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Presents
Volume 1169

EDGAR RICE BURROUGHS
and
THE GREAT WAR

 
Edgar Rice Burroughs had a life-long interest in the military. His father had been a major in the Union Army during the American Civil War. Ed had received schooling in military academies, had attempted to enroll in West Point, served in the U.S. 7th Cavalry in Arizona, tried unsuccessfully to join Roosevelt's Rough Riders and a number of foreign mercenary armies, became an officer in the Illinois Militia during WWI, wrote many novels and articles with military themes, and finally worked as the oldest war correspondent in Pacific Theatre of WWII.

The US declared war against Germany on April 6, 1917 -- the same day that the Burroughs family moved into their new three-story brick house at 700 Linden Avenue in Oak Park. Ed immediately looked for some way to serve in the war effort. His age and family opposition prevented him from enlisting in the regular army so he mades plans to join the reserves. He complained to friend Bert Weston: that militia work was "the only military activity which Emma will permit me to indulge in...."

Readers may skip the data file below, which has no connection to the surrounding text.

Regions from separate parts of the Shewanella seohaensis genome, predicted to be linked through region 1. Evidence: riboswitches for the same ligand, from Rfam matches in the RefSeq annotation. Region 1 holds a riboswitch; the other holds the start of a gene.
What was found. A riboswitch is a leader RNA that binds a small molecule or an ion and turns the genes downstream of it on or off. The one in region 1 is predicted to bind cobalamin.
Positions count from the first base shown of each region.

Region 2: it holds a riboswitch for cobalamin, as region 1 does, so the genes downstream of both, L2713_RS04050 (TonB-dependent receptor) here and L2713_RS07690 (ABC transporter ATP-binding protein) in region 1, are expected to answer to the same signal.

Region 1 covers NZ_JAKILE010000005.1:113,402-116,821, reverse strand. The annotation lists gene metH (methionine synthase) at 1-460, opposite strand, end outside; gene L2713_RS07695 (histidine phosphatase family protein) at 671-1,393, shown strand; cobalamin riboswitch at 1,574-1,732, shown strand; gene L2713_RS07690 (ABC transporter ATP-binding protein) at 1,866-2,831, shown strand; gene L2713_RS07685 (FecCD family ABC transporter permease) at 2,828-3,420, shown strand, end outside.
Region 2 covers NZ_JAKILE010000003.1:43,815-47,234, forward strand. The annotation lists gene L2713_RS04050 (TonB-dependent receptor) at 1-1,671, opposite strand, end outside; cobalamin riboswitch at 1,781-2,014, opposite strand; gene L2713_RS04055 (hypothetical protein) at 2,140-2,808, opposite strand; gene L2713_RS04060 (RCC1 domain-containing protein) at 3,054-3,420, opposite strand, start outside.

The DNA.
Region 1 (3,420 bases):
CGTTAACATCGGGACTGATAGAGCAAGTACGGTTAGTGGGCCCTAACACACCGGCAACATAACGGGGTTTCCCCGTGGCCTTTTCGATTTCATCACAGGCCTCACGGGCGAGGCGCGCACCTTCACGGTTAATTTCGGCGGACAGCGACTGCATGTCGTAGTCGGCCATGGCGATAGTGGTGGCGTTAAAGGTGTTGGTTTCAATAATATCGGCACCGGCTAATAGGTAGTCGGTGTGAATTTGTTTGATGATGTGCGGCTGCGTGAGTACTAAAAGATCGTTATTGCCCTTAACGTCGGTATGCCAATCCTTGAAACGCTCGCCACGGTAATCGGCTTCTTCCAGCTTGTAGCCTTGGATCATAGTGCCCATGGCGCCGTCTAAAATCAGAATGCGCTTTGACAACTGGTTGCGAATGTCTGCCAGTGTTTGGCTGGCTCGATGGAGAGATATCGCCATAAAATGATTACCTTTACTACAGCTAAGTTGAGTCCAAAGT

In response to his request for a military recommendation from one of his old commandants at  Michigan Military Academy, Ed received a letter from William H. Butts, Assistant. Dean, University of Michigan 

“I recommend Mr. Edgar Rice Burroughs as a member of the Officers' Reserve Corps. Mr. Burroughs has all the qualifications of a graduate of the Michigan Military Academy, Orchard Lake, Michigan. He left the school one week before graduation on account of ill health. Otherwise, he would now have a diploma from that institution. The school has disbanded and for that reason it does not seem possible to give him a diploma at this date. However, I can recommend him as fully equipped and able to do entirely satisfactory work as an officer. He showed himself very capable as a commissioned officer in the Academy." 

On July 19 he received an appointment in the reserves: Captain, Company A, Second Infantry. He was later promoted to the rank of Major in the Illinois Militia (see "Prominent, Popular Oak Park Man Honored").  A great deal of his time and effort, during the months of American involvement in The Great War, was spent training recruits. He even formed the Tribe of Tarzan club for boys whose duties included selling Liberty Bonds and working in the Red Cross Thrift Stamp Campaign.